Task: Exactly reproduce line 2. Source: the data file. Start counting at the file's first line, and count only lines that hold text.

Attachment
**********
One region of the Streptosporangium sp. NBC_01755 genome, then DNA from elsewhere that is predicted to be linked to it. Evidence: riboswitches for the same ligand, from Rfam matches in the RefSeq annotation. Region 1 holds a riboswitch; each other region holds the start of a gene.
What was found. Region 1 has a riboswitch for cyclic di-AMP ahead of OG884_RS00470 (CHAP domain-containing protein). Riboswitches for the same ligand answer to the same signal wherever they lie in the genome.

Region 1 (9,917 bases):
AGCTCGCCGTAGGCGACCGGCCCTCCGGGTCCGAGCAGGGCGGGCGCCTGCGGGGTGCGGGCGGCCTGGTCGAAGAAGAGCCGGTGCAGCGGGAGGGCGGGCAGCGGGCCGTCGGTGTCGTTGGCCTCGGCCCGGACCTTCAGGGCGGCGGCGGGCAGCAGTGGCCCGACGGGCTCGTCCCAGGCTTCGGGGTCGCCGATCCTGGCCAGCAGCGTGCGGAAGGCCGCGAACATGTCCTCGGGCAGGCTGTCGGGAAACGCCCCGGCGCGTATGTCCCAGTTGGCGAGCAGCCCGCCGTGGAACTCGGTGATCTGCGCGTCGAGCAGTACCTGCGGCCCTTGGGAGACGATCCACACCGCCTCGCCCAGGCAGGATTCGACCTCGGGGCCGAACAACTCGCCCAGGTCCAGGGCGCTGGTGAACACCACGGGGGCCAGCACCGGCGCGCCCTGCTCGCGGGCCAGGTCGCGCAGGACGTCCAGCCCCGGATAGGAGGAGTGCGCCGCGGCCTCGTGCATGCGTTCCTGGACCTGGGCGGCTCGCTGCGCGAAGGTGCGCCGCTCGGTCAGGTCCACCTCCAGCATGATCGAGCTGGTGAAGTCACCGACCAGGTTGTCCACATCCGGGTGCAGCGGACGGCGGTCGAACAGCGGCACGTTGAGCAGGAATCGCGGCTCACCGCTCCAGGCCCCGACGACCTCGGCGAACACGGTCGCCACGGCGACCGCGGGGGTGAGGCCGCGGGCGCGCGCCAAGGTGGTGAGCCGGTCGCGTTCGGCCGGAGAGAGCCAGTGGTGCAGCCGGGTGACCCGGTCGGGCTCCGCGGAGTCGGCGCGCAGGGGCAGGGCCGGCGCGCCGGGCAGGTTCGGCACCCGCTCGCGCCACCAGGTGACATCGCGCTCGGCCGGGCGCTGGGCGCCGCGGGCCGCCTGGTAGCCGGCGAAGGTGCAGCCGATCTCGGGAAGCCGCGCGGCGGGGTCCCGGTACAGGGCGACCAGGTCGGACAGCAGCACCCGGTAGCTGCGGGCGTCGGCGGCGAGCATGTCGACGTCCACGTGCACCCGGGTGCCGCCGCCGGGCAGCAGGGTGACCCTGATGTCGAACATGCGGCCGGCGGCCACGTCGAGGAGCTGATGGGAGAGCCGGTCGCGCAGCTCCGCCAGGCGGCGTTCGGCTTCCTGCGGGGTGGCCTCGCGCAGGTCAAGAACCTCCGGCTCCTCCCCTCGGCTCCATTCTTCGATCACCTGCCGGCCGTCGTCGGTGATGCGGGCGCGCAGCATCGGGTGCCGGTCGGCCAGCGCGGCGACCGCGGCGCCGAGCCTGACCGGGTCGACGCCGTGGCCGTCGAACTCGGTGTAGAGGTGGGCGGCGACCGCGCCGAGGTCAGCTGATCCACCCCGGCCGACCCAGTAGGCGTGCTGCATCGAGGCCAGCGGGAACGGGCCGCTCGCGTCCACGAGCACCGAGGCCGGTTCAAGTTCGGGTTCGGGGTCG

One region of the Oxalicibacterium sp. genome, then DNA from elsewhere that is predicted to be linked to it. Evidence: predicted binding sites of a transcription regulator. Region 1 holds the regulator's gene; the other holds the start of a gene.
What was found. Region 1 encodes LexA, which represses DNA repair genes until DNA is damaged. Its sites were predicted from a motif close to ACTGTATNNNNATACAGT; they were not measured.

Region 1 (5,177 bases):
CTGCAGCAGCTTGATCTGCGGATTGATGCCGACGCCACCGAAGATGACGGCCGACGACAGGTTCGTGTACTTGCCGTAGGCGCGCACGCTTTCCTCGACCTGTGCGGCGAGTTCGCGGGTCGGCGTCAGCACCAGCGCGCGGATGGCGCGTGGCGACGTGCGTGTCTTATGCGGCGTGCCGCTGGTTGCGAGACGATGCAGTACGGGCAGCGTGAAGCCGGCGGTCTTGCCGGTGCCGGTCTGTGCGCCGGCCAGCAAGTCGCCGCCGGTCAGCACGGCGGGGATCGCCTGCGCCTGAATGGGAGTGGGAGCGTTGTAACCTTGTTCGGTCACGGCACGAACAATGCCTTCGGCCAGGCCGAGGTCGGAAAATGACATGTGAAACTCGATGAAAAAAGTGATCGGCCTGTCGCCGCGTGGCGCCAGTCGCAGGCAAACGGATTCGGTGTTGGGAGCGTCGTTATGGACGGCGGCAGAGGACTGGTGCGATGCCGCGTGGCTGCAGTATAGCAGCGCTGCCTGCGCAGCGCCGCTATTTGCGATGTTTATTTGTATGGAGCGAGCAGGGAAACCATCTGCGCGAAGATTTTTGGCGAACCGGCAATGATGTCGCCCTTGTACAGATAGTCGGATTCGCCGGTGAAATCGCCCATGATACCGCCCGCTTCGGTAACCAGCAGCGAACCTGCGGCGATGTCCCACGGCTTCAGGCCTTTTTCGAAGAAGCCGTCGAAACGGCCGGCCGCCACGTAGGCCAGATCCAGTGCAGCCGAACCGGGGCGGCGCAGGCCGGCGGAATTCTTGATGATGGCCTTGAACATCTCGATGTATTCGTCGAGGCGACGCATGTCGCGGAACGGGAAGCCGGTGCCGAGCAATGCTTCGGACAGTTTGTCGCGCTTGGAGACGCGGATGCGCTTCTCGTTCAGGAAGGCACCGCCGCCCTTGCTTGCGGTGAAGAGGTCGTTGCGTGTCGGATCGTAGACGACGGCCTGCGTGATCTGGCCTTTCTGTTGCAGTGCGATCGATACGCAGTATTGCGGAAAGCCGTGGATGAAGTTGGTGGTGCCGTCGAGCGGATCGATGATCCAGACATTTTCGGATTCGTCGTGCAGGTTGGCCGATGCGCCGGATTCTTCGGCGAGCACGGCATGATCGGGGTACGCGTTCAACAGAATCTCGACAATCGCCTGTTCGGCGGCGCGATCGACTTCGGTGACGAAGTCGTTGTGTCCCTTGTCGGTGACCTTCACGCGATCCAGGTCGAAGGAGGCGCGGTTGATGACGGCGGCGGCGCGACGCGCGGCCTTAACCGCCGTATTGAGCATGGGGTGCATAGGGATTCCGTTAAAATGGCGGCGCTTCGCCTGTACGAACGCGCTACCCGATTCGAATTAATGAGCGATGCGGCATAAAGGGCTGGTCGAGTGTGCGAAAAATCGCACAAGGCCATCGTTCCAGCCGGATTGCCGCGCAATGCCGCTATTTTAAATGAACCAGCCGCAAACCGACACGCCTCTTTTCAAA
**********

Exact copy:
What was found. Region 1 has a riboswitch for cyclic di-AMP ahead of OG884_RS00470 (CHAP domain-containing protein). Riboswitches for the same ligand answer to the same signal wherever they lie in the genome.